The world, to be sure, is a complicated and often tragic and often deeply unfair place. It contains famines and genocides and war, births and deaths, Katy Perry and Björk, Big Macs and kale and Bloomin’ Onions, privilege and the lack of it, llamas that are caged and llamas that are free. And we humans—animals who are striving to be so much more—have a big say in the balance between the good and the bad. We should not be glib about any of that. Nor should we lose sight of the fact that, if you find yourself with the ability to use the most transformational communications platform the world has ever known to engage in debates about the color of a dress being sold on Amazon dot com, you are, fundamentally, extremely privileged. And thus in a better position than most to make the world better. Attention is a valuable thing; we have an obligation be selective about where we direct it.
And yet. The problem with attention-policing—besides the fact that it tends to be accompanied by humorlessness and marmery, and besides the other fact that it serves mostly to amplify the ego of the person doing the policing—is that it undermines the value of Internet memes themselves. Those memes, whether they involve #thedress or #llamadrama or #leftshark or #whathaveyou, are culturally lubricating. They create, and reinforce, the imagined community. Last night, we needed each other—not just to share and joke and laugh, but also to prove to ourselves that we weren’t going completely crazy. “TELL ME WHAT COLOR THIS DRESS IS,” I texted a friend. “OKAY, PHEW,” I texted again, when he saw it as white-and-gold. I also, on the other hand, mock-disowned a significant percentage of the people I love in a haze of #whiteandgold partisanship—but even that kind of faux-fighting has its value. Theorists of play, from Huizinga to Piaget, have pointed out how powerful the infrastructures of games can be. They allow us to explore ideas and bond in a mutually-agreed-upon environment. Jane McGonigal, the game designer and theorist, suggests that the alternate universes provided by video games allow us to think in terms of collaboration and problem-solving. Games’ constraints, she argues, are actually empowering.
And what are memes if not games? They are small; they are low-stakes; they are often silly. (Sorry, #llamadrama.) But they are also communal. They invite us to participate, to adapt, to joke, to create something together, under the auspices of the same basic rules. That is not a small thing. That is, in fact, a huge thing—particularly when it comes to the very concerns the attention police like to remind us of. If we have any hope of solving the world’s most systemic and sweeping problems, we will have to come together. Inequality, climate change, injustices both enormous and less so … these will require cooperative action. They will require us to collaborate and compromise and value diversity. The dress makes a pretty good metaphor for all that. Also, it is totally white and gold.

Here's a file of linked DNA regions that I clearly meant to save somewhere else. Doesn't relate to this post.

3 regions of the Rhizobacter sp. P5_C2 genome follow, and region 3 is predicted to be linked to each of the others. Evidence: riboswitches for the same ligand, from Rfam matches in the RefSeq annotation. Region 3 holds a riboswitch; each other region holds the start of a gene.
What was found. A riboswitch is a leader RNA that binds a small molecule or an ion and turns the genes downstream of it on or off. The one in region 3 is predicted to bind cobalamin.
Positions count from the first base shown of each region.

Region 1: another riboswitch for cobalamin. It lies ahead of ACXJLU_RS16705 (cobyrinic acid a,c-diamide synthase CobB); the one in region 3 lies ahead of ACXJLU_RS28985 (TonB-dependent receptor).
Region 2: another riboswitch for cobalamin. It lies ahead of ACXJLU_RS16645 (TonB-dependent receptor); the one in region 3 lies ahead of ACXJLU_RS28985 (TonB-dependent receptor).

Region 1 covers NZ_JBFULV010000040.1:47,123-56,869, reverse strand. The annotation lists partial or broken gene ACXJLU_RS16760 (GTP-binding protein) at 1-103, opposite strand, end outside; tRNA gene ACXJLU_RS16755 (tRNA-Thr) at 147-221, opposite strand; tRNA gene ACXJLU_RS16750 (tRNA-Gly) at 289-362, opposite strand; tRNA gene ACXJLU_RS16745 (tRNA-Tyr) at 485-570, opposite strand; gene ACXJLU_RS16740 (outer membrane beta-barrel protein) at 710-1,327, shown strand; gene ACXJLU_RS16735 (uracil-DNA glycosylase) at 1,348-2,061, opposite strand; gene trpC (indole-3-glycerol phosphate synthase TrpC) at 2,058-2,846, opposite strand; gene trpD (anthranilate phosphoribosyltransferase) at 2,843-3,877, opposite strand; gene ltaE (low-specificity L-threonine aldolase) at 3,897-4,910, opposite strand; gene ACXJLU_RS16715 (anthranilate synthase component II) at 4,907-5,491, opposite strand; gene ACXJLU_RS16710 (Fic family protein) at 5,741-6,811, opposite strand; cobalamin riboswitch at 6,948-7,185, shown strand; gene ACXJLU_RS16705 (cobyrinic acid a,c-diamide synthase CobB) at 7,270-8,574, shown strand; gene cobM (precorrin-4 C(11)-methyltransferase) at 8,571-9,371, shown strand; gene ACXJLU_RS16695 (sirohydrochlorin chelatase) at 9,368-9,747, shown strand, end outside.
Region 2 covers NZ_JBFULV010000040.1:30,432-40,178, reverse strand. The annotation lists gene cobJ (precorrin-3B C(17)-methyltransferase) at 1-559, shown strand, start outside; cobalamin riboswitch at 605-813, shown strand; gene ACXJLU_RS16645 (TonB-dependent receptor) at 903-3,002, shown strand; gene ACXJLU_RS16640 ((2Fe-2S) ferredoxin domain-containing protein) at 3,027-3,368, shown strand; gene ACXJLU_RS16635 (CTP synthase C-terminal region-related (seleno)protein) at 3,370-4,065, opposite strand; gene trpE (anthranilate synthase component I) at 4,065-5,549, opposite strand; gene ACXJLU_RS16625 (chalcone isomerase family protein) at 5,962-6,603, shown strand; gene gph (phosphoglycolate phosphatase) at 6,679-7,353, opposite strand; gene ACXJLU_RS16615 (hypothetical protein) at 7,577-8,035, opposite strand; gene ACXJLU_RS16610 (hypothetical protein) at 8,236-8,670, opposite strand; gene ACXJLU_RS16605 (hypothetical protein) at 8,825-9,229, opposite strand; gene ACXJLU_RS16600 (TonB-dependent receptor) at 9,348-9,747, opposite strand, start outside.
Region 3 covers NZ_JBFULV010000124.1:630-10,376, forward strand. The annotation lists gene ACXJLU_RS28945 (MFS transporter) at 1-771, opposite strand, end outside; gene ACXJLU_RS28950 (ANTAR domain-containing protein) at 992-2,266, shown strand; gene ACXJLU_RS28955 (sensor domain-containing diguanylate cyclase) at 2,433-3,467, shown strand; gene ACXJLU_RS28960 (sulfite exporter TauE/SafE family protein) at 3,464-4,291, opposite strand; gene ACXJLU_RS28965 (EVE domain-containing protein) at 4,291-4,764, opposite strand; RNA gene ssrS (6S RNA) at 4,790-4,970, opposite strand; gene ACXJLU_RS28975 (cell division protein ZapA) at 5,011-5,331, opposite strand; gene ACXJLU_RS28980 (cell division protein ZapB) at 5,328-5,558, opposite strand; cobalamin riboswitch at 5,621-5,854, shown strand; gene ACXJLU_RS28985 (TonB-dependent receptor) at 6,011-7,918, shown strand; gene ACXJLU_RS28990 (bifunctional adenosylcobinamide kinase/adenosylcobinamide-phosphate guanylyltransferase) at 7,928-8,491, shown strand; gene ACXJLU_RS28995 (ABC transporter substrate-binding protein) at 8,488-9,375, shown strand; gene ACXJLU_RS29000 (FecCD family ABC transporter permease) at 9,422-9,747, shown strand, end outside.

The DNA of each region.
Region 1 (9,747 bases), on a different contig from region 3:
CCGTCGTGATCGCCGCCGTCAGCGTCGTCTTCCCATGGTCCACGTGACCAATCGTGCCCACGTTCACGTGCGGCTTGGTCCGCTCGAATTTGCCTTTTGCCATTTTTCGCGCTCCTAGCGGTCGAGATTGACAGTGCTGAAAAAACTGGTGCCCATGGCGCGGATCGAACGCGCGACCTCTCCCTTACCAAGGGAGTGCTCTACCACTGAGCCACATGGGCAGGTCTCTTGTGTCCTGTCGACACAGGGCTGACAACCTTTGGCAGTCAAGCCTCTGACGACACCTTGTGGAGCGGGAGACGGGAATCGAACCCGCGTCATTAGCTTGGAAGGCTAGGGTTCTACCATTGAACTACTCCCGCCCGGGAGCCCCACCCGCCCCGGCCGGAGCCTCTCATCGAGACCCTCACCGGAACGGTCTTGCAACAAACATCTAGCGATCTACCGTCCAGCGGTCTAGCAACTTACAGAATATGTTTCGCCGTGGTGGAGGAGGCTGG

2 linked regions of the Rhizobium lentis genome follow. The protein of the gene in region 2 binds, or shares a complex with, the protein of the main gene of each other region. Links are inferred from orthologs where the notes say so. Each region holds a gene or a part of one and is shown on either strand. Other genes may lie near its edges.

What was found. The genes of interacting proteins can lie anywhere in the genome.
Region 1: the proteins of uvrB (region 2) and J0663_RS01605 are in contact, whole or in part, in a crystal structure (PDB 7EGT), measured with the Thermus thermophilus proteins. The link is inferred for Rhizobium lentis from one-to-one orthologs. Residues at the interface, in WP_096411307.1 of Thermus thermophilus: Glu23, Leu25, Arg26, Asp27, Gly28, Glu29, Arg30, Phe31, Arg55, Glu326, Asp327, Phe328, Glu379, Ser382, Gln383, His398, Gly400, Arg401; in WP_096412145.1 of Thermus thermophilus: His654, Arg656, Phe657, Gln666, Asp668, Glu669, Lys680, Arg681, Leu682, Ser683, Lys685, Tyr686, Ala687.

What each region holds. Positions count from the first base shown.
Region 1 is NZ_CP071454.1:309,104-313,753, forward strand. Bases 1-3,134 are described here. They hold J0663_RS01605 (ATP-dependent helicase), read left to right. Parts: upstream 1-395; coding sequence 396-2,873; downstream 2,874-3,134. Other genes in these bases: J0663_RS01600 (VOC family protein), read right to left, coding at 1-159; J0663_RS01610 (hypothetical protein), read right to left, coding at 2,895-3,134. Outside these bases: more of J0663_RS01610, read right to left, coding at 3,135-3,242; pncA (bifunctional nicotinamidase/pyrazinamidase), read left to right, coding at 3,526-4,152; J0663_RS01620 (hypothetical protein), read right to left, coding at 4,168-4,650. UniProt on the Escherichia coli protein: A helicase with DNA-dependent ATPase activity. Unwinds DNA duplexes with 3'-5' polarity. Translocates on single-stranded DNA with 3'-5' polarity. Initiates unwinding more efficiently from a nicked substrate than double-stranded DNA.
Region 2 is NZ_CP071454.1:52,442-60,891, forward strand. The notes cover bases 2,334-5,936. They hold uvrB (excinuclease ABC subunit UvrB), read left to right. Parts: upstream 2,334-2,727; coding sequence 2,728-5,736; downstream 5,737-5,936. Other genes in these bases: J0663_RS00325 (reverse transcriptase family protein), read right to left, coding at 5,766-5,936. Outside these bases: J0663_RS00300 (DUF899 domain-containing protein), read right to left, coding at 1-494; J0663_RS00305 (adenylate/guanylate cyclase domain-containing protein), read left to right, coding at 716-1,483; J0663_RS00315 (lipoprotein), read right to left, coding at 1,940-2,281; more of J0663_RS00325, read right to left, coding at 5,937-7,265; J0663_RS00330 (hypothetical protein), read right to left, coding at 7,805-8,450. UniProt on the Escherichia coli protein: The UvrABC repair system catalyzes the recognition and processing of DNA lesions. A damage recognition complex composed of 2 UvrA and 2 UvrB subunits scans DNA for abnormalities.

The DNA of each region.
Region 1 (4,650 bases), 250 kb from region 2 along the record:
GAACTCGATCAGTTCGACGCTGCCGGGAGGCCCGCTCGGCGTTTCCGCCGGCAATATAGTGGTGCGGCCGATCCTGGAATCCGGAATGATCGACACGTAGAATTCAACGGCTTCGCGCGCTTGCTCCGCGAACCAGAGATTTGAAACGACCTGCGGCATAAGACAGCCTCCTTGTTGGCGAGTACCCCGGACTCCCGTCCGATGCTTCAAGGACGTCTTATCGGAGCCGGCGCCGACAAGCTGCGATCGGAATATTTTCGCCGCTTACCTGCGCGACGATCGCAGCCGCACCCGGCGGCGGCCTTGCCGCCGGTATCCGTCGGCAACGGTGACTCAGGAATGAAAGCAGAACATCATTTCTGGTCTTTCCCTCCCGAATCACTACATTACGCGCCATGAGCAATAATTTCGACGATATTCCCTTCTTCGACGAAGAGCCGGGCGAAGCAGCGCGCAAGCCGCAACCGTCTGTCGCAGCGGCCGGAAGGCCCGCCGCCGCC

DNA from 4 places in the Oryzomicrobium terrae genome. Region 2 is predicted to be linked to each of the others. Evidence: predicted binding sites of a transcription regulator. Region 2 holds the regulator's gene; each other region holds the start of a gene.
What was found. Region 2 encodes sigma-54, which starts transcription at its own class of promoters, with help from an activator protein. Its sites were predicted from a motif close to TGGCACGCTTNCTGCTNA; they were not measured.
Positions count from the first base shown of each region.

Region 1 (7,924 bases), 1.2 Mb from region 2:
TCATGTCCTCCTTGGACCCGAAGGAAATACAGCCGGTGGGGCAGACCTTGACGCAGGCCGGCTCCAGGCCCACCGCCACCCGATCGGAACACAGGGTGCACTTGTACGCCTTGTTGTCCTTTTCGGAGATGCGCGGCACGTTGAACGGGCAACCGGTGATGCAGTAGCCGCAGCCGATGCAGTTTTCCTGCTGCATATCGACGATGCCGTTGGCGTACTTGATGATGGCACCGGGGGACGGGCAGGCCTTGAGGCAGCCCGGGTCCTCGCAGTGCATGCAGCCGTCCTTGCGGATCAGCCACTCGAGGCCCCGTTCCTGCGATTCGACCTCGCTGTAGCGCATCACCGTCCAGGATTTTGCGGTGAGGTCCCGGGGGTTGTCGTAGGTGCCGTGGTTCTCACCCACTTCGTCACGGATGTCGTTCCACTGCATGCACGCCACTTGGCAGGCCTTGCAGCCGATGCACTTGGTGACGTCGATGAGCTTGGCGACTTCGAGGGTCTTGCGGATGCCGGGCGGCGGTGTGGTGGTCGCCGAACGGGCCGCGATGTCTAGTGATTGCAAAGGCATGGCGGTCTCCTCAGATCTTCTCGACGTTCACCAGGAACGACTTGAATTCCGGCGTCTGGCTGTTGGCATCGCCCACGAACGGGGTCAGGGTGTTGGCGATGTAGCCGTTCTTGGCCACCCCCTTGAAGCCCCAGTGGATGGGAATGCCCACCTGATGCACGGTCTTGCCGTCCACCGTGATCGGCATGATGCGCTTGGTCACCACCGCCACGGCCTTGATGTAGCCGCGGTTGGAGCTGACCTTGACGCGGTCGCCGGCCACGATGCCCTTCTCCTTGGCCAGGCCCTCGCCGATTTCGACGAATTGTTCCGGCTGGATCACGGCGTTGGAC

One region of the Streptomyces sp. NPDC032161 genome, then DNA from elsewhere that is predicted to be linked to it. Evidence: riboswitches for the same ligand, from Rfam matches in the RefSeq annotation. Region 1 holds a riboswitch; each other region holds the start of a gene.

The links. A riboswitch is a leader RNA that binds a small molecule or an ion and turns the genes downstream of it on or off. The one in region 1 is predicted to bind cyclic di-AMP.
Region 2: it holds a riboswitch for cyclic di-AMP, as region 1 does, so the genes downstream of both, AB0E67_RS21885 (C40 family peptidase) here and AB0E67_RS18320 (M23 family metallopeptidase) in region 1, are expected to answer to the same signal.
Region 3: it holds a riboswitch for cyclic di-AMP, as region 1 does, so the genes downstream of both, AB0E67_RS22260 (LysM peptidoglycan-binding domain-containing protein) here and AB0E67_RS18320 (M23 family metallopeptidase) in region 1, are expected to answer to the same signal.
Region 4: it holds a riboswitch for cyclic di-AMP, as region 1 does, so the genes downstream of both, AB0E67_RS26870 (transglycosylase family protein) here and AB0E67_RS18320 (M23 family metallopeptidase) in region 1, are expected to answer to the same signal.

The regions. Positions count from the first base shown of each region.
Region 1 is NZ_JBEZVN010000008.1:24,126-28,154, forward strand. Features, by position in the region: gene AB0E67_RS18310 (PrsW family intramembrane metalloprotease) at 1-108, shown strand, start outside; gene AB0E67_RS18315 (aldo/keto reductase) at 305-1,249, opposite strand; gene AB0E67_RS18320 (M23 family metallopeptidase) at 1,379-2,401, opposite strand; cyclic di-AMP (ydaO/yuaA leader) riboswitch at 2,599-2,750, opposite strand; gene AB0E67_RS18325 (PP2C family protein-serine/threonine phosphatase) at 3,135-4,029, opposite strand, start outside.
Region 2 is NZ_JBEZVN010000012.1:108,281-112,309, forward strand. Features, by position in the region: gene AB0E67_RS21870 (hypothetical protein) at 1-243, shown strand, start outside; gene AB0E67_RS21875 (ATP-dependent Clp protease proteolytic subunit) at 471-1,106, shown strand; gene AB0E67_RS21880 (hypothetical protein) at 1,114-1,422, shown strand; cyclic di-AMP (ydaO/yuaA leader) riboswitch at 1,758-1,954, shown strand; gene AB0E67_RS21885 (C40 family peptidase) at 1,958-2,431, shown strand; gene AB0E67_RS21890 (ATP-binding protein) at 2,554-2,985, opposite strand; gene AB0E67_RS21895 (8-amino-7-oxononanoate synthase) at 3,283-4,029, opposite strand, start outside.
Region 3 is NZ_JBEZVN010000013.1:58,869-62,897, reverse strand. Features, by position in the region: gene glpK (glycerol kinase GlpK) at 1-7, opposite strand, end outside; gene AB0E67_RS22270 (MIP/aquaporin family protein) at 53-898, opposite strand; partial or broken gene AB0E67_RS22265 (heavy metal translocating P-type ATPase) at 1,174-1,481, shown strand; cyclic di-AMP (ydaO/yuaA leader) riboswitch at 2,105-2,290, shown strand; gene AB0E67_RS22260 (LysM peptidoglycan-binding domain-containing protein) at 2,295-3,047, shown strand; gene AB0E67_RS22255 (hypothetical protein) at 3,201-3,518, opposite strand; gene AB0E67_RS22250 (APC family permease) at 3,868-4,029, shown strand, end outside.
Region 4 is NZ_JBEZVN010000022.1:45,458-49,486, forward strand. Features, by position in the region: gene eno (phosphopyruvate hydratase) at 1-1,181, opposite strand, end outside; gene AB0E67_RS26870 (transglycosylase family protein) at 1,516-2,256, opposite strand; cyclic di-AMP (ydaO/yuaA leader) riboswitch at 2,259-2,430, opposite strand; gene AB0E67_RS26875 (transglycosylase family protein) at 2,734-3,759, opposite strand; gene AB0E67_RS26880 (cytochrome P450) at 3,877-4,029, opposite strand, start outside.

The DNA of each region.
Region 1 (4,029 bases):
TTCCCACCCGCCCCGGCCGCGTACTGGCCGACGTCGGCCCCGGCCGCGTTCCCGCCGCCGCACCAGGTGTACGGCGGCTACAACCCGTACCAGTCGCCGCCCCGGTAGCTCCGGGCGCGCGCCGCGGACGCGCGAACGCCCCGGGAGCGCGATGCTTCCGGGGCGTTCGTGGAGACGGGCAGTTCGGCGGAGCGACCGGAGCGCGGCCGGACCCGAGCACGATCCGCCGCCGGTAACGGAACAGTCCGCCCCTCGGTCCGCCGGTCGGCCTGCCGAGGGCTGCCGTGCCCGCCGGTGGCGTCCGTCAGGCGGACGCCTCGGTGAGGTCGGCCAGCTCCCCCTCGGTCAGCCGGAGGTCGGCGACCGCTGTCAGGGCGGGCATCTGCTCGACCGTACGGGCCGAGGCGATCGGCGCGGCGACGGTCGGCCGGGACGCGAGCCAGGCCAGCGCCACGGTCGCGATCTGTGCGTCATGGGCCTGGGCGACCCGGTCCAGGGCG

You acknowledge that professional wrestling is often seen as anti-intellectual. Why do you say to that?
Pro wrestling at its heart, it’s like Greek melodrama. It has a very rich culture. I mean some form of professional wrestling has existed since late 1800s. It’s existed in its current scripted state since the 1930s. So it’s got a really long cultural heritage.
Because people engage in it in a very theater-like manner, it actually requires understanding the genre. So there’s a lot of discourse-specific language that goes with it. So one of my participants had to explain to me, Oh a “face” is a good guy, from the term baby-face. And a “heel” is a bad guy. And then there’s a tweener–in gaming terms, we call it a “chaotic neutral”–which means you don’t know whether they’re good or bad, and what they do in certain situations is relatively unpredictable. Watching people work through argumentation about different points and share resources and information shows me that this is a very intellectually active community.
If we’re talking about pro wrestling fandom as a learning community, who are the teachers? Are there ways to “graduate” to higher levels?
The teachers—it’s totally peer-to-peer. So everybody’s putting in their expertise where they have it. People who don’t happen to be as experienced in wrestling but are better at giving grammatical or genre-based writing critique get to put expertise there. Others put expertise when it comes to how wrestling storylines are developed, what elements go into that.
That’s another thing about wrestling–a lot of people think it’s very American-centric. It’s very international. My fans were from the Philippines, India, all across Europe, South America, the US. It’s a really wide fan base. So a lot of people who participate on these boards are English-as-a-second-language speakers. And so they get feedback on improving their written English. My participant from South America said he was able to not only get a community around his interest in wrestling, but they helped him to improve his English skills, which he took back and used in school. So the teaching kind of goes in multiple directions. Everybody’s a teacher and learner, as the situation comes up.
One of my participants, she’s 17 years old. She’s in the Philippines. And she came to the community because when she told her local friends she was interested in wrestling, it was very socially stigmatizing for her. They started making fun of her for being a tomboy. So instead of giving up wrestling, she just stopped talking to them about it, and she found this community online. The fantasy wrestling federation part of the community really drew her in, and she got hooked. And then she started writing for the school newspaper as well. That led to a medical career, where she’s gonna do a lot of technical writing. So her wrestling interest was an introduction to writing in a way that she found really engaging.